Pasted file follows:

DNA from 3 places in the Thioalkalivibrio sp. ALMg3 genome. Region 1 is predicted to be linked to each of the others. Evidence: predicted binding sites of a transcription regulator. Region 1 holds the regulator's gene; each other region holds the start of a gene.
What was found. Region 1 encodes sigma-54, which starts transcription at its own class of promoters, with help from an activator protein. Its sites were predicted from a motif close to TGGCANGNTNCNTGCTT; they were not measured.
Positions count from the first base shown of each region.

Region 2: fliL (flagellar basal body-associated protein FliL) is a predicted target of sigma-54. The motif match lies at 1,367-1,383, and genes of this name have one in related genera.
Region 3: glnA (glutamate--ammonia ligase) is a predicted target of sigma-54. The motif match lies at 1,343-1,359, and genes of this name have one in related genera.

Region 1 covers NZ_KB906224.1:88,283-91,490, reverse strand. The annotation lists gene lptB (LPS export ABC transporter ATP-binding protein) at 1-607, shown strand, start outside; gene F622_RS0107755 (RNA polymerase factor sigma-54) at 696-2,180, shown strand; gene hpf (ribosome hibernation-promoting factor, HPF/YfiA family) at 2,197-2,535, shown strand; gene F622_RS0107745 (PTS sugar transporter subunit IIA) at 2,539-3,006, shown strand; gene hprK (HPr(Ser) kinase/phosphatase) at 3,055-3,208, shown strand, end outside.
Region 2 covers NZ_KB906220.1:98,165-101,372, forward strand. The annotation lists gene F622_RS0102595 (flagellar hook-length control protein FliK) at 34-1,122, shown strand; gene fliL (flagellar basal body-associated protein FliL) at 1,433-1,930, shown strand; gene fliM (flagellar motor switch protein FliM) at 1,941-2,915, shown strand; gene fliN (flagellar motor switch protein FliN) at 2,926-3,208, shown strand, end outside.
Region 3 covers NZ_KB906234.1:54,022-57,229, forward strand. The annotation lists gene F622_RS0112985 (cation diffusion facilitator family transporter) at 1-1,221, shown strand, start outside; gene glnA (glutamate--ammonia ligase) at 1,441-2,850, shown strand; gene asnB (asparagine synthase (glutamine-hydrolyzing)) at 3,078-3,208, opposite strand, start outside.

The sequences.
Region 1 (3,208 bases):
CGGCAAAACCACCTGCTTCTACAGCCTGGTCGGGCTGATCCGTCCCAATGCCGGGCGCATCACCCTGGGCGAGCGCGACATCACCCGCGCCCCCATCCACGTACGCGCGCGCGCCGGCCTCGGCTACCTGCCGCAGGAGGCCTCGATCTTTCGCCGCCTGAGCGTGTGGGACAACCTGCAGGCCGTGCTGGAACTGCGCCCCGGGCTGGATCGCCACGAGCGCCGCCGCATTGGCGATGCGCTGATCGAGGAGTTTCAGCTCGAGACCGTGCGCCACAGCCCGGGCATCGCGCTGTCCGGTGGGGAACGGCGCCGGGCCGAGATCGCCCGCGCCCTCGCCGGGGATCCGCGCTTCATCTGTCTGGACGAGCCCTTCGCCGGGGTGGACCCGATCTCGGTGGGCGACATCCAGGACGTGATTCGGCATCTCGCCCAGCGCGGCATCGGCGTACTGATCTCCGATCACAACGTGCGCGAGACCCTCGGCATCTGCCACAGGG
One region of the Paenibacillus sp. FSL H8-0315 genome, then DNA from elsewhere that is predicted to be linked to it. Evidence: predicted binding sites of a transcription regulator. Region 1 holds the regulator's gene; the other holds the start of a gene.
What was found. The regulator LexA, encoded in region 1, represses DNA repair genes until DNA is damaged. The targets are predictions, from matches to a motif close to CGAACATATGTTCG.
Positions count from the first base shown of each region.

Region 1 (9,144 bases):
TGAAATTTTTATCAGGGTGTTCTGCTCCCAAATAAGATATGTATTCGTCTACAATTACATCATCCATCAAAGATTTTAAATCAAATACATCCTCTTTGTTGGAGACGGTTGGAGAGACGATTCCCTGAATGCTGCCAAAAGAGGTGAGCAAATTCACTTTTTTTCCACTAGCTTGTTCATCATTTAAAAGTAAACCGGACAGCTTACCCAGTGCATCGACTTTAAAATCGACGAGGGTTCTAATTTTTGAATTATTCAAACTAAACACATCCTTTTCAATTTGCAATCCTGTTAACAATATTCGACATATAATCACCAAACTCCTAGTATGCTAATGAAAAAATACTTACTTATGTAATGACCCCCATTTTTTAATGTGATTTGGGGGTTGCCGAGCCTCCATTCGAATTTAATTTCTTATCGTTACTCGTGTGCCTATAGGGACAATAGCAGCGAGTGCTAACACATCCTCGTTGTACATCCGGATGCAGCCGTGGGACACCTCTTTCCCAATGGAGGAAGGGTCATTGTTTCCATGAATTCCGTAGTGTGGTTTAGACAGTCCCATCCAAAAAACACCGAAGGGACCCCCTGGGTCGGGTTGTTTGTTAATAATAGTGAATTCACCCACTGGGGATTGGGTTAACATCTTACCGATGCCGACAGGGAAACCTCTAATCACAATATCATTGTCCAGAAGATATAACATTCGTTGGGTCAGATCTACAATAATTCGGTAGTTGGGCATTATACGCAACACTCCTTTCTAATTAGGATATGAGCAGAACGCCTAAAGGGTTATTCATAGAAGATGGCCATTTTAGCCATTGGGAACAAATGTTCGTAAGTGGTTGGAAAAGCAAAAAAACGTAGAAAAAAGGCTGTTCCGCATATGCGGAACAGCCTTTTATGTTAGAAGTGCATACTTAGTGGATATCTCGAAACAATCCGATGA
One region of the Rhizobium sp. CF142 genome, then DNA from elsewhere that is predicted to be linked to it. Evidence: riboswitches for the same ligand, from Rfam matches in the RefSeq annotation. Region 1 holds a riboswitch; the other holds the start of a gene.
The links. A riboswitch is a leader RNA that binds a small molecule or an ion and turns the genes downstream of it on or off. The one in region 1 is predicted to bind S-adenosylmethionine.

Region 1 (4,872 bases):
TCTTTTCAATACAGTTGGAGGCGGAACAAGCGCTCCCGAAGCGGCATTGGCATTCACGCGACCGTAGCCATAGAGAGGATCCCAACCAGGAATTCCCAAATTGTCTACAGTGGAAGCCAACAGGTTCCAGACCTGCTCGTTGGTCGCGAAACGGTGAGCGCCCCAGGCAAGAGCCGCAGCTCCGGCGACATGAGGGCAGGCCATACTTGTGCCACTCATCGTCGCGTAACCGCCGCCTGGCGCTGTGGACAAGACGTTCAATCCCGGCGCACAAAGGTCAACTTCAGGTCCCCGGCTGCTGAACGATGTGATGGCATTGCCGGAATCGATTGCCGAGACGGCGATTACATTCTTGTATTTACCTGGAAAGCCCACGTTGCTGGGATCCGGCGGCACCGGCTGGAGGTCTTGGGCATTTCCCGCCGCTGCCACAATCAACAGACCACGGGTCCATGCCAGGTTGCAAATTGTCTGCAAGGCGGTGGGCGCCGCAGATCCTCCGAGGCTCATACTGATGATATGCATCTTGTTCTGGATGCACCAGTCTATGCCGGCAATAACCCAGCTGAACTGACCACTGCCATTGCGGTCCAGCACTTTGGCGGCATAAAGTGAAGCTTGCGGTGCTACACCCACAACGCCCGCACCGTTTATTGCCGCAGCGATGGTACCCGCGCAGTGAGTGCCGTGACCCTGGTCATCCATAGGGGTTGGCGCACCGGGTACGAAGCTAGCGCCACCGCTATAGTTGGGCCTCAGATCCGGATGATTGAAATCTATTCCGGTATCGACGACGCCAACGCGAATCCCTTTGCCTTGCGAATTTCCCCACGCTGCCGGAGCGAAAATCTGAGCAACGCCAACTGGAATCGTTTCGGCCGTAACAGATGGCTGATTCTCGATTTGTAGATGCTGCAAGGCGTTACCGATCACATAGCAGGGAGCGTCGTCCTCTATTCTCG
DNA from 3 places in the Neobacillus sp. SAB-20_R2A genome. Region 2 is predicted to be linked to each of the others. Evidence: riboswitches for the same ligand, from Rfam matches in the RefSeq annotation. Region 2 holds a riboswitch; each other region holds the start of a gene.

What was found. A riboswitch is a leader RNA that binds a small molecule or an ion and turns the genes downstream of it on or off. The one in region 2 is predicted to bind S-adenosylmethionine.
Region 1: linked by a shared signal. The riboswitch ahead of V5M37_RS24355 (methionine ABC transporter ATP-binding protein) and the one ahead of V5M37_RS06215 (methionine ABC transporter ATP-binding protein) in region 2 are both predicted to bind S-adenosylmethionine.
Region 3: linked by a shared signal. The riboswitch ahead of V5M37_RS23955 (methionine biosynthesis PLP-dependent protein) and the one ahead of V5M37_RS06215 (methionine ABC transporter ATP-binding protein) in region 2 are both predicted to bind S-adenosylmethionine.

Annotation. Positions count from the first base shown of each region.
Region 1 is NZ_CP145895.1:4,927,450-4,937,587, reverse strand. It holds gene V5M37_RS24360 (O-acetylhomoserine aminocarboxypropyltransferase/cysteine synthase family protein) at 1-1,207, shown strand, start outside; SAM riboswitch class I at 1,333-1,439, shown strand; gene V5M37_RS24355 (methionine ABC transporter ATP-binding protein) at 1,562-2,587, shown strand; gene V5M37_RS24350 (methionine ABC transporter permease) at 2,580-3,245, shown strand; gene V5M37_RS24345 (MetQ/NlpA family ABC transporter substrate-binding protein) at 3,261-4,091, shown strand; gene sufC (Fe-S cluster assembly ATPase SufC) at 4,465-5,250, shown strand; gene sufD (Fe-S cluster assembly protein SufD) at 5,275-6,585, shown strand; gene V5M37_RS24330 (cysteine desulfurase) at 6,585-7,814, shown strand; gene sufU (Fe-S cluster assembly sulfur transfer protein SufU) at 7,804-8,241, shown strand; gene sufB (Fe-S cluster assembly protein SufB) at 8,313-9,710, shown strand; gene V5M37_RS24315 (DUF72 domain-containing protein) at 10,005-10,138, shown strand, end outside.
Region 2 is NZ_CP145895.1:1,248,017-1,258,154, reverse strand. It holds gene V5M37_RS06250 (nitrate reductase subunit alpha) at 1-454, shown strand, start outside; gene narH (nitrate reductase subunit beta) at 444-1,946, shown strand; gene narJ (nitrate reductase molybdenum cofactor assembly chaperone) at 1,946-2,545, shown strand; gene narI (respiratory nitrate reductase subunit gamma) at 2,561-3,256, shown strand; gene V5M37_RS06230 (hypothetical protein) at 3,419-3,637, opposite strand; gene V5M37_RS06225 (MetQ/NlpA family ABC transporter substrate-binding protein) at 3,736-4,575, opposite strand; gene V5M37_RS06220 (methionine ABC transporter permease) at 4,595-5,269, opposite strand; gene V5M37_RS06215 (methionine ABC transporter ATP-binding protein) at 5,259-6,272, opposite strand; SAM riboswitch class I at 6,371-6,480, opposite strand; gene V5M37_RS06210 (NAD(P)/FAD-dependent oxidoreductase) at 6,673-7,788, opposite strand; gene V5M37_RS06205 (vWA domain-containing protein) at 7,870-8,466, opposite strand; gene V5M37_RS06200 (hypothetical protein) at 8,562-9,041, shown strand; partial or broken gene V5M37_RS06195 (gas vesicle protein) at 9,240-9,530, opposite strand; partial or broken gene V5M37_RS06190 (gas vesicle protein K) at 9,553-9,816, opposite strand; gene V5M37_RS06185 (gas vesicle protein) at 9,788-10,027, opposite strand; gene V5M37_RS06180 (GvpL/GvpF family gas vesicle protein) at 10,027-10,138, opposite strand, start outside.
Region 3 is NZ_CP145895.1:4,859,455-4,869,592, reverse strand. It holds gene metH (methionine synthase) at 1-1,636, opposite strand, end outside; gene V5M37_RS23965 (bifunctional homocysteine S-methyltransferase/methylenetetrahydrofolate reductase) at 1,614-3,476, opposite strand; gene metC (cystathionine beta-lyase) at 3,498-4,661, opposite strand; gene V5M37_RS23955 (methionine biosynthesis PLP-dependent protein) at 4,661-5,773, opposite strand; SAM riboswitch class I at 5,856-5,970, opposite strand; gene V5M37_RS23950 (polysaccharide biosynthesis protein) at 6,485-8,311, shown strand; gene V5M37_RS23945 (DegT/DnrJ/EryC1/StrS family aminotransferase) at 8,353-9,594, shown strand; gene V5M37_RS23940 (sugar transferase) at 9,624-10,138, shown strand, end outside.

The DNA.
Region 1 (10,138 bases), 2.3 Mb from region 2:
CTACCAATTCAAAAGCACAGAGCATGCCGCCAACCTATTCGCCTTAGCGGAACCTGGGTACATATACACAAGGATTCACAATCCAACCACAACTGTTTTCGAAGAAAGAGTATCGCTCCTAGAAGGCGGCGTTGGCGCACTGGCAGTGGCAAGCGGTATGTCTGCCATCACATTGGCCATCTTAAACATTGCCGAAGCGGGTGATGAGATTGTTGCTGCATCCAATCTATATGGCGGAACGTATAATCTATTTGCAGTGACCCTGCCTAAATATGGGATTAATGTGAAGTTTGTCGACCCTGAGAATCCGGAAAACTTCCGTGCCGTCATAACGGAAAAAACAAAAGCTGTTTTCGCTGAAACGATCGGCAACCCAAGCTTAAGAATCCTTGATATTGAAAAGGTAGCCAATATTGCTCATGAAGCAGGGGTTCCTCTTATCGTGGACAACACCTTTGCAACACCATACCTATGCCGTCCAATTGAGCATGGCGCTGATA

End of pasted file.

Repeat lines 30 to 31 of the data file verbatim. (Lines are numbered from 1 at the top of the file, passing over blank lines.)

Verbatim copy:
Region 1 (10,138 bases), 2.3 Mb from region 2:
CTACCAATTCAAAAGCACAGAGCATGCCGCCAACCTATTCGCCTTAGCGGAACCTGGGTACATATACACAAGGATTCACAATCCAACCACAACTGTTTTCGAAGAAAGAGTATCGCTCCTAGAAGGCGGCGTTGGCGCACTGGCAGTGGCAAGCGGTATGTCTGCCATCACATTGGCCATCTTAAACATTGCCGAAGCGGGTGATGAGATTGTTGCTGCATCCAATCTATATGGCGGAACGTATAATCTATTTGCAGTGACCCTGCCTAAATATGGGATTAATGTGAAGTTTGTCGACCCTGAGAATCCGGAAAACTTCCGTGCCGTCATAACGGAAAAAACAAAAGCTGTTTTCGCTGAAACGATCGGCAACCCAAGCTTAAGAATCCTTGATATTGAAAAGGTAGCCAATATTGCTCATGAAGCAGGGGTTCCTCTTATCGTGGACAACACCTTTGCAACACCATACCTATGCCGTCCAATTGAGCATGGCGCTGATA